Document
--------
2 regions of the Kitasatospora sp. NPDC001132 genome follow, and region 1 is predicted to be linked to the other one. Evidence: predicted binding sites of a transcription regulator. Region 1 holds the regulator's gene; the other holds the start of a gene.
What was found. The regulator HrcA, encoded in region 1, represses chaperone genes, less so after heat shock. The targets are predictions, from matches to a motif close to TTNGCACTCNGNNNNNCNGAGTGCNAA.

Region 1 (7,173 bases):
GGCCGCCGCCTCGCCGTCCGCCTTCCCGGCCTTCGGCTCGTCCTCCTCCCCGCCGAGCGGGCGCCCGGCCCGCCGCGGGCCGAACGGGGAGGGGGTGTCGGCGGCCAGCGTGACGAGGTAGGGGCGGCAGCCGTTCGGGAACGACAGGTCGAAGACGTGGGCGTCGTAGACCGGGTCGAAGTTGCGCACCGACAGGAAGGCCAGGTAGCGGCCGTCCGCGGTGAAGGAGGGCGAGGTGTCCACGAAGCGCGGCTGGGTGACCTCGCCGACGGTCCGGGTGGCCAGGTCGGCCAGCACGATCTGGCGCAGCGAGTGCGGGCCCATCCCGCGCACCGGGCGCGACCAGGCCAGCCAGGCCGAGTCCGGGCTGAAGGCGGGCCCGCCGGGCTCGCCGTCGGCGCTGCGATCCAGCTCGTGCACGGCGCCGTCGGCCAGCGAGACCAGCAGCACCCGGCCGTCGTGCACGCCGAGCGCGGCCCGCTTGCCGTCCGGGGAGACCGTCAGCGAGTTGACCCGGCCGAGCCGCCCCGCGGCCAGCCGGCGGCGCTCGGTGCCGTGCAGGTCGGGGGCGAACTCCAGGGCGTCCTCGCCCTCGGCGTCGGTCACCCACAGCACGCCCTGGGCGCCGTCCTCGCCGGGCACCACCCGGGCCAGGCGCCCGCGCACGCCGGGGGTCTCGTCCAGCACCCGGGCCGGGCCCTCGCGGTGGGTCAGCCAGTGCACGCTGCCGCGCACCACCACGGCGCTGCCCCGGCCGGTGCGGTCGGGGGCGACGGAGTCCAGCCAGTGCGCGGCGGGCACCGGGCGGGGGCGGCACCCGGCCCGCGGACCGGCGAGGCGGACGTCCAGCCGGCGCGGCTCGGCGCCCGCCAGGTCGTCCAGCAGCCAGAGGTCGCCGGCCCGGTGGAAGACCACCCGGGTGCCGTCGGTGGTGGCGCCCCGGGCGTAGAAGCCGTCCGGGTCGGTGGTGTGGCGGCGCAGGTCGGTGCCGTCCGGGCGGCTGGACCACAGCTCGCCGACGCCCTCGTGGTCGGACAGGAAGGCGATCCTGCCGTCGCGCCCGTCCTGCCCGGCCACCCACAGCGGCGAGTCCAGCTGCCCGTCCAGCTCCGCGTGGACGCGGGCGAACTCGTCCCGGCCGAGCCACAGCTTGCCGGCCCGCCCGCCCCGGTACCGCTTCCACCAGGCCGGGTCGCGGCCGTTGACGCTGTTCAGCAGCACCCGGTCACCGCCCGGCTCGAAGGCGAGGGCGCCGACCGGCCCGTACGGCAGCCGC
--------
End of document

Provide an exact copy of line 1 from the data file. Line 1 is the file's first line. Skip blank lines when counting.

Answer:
2 regions of the Kitasatospora sp. NPDC001132 genome follow, and region 1 is predicted to be linked to the other one. Evidence: predicted binding sites of a transcription regulator. Region 1 holds the regulator's gene; the other holds the start of a gene.